*which can be described (***Consideration of fig.2 allows to see in this sequence of the "Bactrian camel" of the Gleissberg cycle.**

** II. 6.** It is seen from fig.2 that

**(which is actually represented in fig.2 as one of the possible images of the Gleissberg cycle)**

*S-cycles in their positions on GL- cycle***(including maximum),**

*can be ascending***(wherein the saddle cycles occupy either the upper (#1, 10, 20) or the lower tier (# - 4, 6, 15, 25).**

*or descending, or saddle ones***It is obvious but very important that**

*II. 7.***((T**

*each of those types of S-cycles is characterized both its peculiar shape, and duration***0,i**), see the page "Data").

**From the point of view of possible deformations of S-cycle's shape, they can be "compact" (it concerns mostly the ascending cycles), "shifted" and / or "tailed" (this applies to both descending and saddle cycles, but not to all).**

*II. 8.*It is this last result

*(II. 7) allows transition of S-cycle's forecasts from the method of "averages"*(when only H P,i (t) is predicted while other parameters are taken medium, see table 1)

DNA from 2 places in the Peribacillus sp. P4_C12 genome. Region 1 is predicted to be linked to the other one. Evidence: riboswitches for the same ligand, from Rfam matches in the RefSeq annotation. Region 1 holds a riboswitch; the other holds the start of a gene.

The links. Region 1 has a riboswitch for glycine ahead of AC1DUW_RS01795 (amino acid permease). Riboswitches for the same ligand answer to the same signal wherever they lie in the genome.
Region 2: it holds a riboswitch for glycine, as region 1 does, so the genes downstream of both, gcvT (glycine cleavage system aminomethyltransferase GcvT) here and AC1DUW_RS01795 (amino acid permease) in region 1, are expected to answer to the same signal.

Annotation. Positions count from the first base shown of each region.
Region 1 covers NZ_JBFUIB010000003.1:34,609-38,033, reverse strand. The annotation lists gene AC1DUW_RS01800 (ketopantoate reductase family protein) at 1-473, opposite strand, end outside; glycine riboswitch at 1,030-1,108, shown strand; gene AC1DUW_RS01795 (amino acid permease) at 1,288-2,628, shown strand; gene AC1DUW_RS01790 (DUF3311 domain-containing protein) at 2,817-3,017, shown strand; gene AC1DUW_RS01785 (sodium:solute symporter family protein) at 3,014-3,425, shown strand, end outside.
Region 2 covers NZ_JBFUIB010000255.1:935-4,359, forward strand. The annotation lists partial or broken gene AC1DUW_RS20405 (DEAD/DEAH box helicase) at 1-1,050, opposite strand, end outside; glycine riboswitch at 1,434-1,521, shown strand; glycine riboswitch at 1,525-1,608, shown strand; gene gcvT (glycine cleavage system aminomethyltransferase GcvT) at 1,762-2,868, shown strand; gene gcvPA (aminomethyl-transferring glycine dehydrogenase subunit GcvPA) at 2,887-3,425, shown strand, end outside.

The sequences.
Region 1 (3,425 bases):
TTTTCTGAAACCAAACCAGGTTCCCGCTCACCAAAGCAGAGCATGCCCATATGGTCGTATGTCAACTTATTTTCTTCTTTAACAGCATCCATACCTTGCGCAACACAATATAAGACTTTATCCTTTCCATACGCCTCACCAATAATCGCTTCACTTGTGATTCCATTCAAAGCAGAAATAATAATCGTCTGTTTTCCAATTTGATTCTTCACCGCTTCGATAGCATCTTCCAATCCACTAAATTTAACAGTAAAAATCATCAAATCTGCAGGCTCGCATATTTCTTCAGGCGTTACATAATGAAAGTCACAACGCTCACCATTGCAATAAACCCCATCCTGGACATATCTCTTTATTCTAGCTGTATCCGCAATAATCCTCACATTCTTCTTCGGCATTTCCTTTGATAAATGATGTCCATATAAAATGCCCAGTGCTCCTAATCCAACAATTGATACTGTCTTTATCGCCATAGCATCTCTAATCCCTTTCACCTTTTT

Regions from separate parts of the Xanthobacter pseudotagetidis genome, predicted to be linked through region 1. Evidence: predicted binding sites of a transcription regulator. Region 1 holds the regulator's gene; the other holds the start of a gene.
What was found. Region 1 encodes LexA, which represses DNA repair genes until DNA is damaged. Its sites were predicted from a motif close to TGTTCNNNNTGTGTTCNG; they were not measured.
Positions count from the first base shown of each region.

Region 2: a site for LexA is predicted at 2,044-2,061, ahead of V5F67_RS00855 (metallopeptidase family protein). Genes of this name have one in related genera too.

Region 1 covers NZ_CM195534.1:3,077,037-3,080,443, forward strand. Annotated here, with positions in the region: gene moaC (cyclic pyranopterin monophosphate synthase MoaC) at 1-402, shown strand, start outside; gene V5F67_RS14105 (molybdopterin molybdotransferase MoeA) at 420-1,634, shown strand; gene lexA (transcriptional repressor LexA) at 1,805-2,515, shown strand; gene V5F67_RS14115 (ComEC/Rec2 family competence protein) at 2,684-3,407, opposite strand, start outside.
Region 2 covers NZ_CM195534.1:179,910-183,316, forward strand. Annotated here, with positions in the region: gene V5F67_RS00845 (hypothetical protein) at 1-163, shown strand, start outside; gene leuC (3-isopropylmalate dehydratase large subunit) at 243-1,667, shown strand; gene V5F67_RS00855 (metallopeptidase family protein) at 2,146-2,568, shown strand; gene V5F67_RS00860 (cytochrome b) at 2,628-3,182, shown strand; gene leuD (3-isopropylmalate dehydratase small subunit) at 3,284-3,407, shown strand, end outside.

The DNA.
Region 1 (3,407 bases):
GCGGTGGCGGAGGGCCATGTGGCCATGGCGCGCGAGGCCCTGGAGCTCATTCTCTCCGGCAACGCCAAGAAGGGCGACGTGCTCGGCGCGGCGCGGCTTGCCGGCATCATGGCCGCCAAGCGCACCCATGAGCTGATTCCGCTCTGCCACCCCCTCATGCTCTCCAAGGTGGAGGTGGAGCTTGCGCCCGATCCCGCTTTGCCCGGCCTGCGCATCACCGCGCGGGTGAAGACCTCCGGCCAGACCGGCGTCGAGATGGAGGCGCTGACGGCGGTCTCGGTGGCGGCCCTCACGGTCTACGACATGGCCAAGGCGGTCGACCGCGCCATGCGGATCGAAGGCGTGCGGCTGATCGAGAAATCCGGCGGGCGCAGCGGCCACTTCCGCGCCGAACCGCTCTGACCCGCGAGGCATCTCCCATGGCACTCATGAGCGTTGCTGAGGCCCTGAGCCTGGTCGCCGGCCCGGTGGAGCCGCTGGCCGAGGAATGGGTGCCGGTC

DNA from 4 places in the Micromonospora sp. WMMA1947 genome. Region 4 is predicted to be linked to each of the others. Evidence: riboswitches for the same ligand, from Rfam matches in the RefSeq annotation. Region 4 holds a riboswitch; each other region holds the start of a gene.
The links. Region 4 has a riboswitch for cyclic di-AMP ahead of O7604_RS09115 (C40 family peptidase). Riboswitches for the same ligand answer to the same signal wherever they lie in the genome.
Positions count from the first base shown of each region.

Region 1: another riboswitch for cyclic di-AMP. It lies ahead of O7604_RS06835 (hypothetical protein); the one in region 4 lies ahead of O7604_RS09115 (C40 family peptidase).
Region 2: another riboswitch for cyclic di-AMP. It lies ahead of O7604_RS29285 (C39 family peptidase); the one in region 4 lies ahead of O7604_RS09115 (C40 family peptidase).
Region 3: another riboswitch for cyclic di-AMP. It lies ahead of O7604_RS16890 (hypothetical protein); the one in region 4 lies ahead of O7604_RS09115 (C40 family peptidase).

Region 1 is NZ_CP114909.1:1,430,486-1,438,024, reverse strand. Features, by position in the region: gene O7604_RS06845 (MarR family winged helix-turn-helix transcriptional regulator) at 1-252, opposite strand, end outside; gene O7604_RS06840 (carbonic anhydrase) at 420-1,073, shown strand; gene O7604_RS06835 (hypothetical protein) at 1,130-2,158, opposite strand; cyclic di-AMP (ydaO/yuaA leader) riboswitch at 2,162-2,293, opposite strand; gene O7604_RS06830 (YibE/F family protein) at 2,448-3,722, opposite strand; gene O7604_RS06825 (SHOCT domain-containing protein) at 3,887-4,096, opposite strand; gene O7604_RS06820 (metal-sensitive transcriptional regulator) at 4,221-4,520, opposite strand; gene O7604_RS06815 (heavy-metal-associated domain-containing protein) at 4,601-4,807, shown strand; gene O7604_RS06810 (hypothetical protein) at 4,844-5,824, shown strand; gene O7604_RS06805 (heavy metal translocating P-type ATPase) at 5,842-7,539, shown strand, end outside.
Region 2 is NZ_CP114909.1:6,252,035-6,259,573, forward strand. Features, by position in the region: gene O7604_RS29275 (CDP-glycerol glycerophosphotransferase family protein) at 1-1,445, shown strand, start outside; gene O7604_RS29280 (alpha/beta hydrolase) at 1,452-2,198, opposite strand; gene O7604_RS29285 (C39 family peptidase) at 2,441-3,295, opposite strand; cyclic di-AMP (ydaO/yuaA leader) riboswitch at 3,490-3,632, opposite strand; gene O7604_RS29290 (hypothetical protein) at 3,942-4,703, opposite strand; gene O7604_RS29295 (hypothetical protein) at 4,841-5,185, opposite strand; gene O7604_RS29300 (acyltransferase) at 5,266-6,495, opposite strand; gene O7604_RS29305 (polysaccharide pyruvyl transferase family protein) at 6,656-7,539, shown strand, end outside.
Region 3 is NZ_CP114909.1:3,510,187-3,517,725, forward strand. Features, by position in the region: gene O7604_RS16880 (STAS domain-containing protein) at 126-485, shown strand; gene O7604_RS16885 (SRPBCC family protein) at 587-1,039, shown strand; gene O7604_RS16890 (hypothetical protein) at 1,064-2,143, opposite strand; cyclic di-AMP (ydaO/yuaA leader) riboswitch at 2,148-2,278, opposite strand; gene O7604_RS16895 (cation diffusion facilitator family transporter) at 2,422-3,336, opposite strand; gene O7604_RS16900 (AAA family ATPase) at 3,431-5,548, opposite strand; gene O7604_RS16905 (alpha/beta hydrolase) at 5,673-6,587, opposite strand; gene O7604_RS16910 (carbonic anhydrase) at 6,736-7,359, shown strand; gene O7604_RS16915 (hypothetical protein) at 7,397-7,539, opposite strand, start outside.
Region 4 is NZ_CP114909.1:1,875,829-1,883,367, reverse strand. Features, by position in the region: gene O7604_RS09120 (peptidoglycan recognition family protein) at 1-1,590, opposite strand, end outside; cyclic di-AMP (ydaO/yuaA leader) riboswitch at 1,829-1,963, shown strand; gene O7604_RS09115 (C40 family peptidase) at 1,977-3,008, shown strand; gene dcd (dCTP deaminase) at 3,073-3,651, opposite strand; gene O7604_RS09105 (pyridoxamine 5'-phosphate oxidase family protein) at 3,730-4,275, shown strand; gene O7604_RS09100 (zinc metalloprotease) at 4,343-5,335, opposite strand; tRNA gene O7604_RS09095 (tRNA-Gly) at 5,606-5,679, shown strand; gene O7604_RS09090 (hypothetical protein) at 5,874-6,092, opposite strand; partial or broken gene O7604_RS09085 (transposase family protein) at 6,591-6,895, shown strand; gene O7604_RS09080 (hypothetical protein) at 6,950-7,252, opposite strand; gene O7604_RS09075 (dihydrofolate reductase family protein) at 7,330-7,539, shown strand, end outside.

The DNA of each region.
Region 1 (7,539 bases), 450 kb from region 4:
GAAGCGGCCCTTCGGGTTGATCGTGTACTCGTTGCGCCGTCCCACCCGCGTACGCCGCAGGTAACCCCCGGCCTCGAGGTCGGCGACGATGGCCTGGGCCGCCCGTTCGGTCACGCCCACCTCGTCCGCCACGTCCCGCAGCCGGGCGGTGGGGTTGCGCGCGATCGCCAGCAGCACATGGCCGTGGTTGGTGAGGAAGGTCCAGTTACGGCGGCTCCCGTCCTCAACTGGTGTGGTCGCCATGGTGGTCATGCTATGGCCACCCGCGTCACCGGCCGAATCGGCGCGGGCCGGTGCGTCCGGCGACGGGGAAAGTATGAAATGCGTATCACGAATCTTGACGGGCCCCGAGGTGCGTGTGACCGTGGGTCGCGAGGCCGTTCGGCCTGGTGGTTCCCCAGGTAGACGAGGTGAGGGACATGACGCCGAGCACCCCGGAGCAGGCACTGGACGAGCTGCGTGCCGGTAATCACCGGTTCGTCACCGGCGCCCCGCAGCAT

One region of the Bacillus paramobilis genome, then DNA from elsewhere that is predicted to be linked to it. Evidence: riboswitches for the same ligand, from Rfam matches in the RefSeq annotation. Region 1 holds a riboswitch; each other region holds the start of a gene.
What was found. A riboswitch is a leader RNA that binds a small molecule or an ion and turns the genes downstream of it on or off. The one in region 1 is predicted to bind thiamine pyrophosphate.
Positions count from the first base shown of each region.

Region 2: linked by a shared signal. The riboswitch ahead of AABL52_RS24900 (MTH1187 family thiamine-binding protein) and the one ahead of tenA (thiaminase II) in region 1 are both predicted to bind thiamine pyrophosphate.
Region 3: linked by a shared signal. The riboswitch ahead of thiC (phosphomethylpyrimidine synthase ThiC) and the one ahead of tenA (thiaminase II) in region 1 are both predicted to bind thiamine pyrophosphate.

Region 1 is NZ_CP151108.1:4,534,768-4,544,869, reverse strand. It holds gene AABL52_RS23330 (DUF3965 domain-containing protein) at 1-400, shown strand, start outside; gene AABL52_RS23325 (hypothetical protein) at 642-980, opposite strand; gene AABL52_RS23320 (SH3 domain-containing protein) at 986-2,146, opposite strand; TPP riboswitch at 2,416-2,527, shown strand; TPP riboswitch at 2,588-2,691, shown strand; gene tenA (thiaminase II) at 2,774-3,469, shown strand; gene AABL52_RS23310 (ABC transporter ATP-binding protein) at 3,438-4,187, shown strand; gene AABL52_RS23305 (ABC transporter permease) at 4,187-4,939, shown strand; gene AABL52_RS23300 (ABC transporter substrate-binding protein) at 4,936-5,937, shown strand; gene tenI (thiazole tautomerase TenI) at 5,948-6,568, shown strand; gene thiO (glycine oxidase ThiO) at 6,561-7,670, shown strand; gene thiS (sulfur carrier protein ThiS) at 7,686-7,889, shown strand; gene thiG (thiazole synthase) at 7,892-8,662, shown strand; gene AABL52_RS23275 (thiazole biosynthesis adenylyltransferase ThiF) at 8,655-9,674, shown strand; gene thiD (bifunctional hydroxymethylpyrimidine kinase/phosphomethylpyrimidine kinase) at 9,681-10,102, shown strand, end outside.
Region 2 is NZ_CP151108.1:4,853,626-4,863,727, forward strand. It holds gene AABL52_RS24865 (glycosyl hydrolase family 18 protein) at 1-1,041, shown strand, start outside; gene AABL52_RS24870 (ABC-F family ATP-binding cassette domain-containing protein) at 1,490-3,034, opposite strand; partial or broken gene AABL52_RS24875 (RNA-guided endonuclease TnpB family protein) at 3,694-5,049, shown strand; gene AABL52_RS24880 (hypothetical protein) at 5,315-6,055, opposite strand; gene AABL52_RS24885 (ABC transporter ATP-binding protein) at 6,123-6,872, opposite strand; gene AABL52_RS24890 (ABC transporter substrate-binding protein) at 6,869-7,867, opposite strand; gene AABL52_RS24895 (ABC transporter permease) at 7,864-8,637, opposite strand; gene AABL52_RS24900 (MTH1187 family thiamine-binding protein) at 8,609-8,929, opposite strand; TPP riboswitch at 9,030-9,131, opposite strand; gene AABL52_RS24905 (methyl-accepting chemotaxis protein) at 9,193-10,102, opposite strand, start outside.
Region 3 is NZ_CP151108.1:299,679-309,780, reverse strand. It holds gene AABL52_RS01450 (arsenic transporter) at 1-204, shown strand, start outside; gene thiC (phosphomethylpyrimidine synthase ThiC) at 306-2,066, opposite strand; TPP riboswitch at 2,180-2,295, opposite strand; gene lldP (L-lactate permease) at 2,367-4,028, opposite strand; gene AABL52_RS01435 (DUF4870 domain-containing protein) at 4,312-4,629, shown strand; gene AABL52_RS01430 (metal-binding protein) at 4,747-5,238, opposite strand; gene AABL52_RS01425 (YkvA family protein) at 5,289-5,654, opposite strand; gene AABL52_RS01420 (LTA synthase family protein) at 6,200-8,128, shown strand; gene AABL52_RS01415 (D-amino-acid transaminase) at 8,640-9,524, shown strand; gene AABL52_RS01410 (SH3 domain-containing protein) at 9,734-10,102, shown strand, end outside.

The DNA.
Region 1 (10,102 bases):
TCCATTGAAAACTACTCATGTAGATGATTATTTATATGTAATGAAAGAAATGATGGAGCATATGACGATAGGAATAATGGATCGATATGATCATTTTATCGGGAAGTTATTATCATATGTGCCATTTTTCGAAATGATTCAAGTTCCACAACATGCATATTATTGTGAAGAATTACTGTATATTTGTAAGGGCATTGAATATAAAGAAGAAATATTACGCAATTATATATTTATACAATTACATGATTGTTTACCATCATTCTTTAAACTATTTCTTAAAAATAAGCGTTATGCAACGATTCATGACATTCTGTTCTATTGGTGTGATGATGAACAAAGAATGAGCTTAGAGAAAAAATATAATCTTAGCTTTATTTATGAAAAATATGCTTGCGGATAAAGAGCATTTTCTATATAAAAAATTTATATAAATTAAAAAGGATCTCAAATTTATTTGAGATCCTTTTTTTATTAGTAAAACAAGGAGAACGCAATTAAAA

**(when only parameters of related similar cycles are averaged). Experience has shown that it significantly improves distinctness of forecast (see 24SGF and 25SGF in fig. 3 and 4). The joint analysis of K-data and U-data would complement the S-cycle forecast, represented only by K-data (see #SGF (K-data) in fig. 3 and 4), by #SGF (U-data). Zest of this latter prediction (#SGF (U-data)) is that**

*to the method of "analogs"*

*II. 9. the U-peaks coinciding with the moments*

*x P,i , x B,i , and x D,i , increase approximately 1.3 times as compared with other U- peaks, the height of which is determined by the value of K-data (t Um,i ).***Using (1), #SGF (U-data) may be compared with the current M-data.**

**II. 10.**

**SG-model shows that PMF reaches the maximum (PMF max,i ) during the period between x D,i**

*Another result is the possibility of working out a mutual option of "GL- and WO- forecast".***and**

**t 0,i+1 . Averaging PMF-data (Wilcox Solar Observatory Polar Field Observations, Avgf - data) for that period, we receive PMF max,i , which can be connected with H m,i+1 . It could be, for example, H m,i+1 = k * PMF max,i . Now we have k = 1.26 (1/microtesla); PMF max,23 = 56.1 (microtesla). This relation allows to predict H m,i+1 (for S-cycle #24 it is still 70.7); and to predict ("back") PMF max,i (for S-cycle #25 (it is 58.4/1.26 = 46.3 microtesla).**